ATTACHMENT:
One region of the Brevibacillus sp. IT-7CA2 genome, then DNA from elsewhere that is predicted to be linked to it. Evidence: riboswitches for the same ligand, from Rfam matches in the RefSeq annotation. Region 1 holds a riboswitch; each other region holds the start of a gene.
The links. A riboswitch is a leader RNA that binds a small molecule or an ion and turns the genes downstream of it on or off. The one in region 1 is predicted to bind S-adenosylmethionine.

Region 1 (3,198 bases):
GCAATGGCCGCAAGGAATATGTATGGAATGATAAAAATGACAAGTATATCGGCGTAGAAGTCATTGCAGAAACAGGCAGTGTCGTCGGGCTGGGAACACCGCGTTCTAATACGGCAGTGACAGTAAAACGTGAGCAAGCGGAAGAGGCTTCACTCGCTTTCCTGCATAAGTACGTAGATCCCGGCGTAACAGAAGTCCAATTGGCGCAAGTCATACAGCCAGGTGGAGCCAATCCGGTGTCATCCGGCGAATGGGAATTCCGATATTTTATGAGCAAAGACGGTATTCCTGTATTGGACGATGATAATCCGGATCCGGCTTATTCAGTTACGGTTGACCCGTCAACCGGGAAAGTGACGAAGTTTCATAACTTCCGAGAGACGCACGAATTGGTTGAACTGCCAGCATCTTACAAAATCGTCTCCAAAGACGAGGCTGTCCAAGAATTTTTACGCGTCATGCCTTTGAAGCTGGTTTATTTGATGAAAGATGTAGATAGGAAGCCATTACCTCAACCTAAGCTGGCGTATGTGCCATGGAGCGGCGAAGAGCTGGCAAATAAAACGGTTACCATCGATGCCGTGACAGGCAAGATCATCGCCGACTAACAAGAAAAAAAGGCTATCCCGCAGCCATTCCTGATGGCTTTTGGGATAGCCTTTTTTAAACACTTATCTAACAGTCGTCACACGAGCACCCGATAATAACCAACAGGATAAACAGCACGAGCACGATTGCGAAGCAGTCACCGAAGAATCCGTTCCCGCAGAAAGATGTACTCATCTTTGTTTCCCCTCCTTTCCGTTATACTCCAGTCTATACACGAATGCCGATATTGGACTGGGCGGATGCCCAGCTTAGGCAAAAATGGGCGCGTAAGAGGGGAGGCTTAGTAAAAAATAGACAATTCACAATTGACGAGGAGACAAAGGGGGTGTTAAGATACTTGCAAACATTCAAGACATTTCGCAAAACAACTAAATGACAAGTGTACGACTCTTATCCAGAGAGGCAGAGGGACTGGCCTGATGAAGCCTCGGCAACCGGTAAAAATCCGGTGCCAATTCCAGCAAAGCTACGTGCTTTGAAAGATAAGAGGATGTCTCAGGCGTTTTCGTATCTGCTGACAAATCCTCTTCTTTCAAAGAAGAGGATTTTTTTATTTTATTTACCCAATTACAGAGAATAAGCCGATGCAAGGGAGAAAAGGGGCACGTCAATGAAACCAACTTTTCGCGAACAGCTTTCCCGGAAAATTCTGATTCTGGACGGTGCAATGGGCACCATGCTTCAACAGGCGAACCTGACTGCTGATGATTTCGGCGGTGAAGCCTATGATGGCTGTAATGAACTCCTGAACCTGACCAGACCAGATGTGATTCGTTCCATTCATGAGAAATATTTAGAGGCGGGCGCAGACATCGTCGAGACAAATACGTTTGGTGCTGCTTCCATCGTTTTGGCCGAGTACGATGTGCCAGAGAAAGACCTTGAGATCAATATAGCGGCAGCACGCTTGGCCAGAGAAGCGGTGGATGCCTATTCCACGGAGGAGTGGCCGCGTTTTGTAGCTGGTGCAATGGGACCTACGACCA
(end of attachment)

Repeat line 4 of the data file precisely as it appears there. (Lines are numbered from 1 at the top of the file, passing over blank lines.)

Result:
GCAATGGCCGCAAGGAATATGTATGGAATGATAAAAATGACAAGTATATCGGCGTAGAAGTCATTGCAGAAACAGGCAGTGTCGTCGGGCTGGGAACACCGCGTTCTAATACGGCAGTGACAGTAAAACGTGAGCAAGCGGAAGAGGCTTCACTCGCTTTCCTGCATAAGTACGTAGATCCCGGCGTAACAGAAGTCCAATTGGCGCAAGTCATACAGCCAGGTGGAGCCAATCCGGTGTCATCCGGCGAATGGGAATTCCGATATTTTATGAGCAAAGACGGTATTCCTGTATTGGACGATGATAATCCGGATCCGGCTTATTCAGTTACGGTTGACCCGTCAACCGGGAAAGTGACGAAGTTTCATAACTTCCGAGAGACGCACGAATTGGTTGAACTGCCAGCATCTTACAAAATCGTCTCCAAAGACGAGGCTGTCCAAGAATTTTTACGCGTCATGCCTTTGAAGCTGGTTTATTTGATGAAAGATGTAGATAGGAAGCCATTACCTCAACCTAAGCTGGCGTATGTGCCATGGAGCGGCGAAGAGCTGGCAAATAAAACGGTTACCATCGATGCCGTGACAGGCAAGATCATCGCCGACTAACAAGAAAAAAAGGCTATCCCGCAGCCATTCCTGATGGCTTTTGGGATAGCCTTTTTTAAACACTTATCTAACAGTCGTCACACGAGCACCCGATAATAACCAACAGGATAAACAGCACGAGCACGATTGCGAAGCAGTCACCGAAGAATCCGTTCCCGCAGAAAGATGTACTCATCTTTGTTTCCCCTCCTTTCCGTTATACTCCAGTCTATACACGAATGCCGATATTGGACTGGGCGGATGCCCAGCTTAGGCAAAAATGGGCGCGTAAGAGGGGAGGCTTAGTAAAAAATAGACAATTCACAATTGACGAGGAGACAAAGGGGGTGTTAAGATACTTGCAAACATTCAAGACATTTCGCAAAACAACTAAATGACAAGTGTACGACTCTTATCCAGAGAGGCAGAGGGACTGGCCTGATGAAGCCTCGGCAACCGGTAAAAATCCGGTGCCAATTCCAGCAAAGCTACGTGCTTTGAAAGATAAGAGGATGTCTCAGGCGTTTTCGTATCTGCTGACAAATCCTCTTCTTTCAAAGAAGAGGATTTTTTTATTTTATTTACCCAATTACAGAGAATAAGCCGATGCAAGGGAGAAAAGGGGCACGTCAATGAAACCAACTTTTCGCGAACAGCTTTCCCGGAAAATTCTGATTCTGGACGGTGCAATGGGCACCATGCTTCAACAGGCGAACCTGACTGCTGATGATTTCGGCGGTGAAGCCTATGATGGCTGTAATGAACTCCTGAACCTGACCAGACCAGATGTGATTCGTTCCATTCATGAGAAATATTTAGAGGCGGGCGCAGACATCGTCGAGACAAATACGTTTGGTGCTGCTTCCATCGTTTTGGCCGAGTACGATGTGCCAGAGAAAGACCTTGAGATCAATATAGCGGCAGCACGCTTGGCCAGAGAAGCGGTGGATGCCTATTCCACGGAGGAGTGGCCGCGTTTTGTAGCTGGTGCAATGGGACCTACGACCA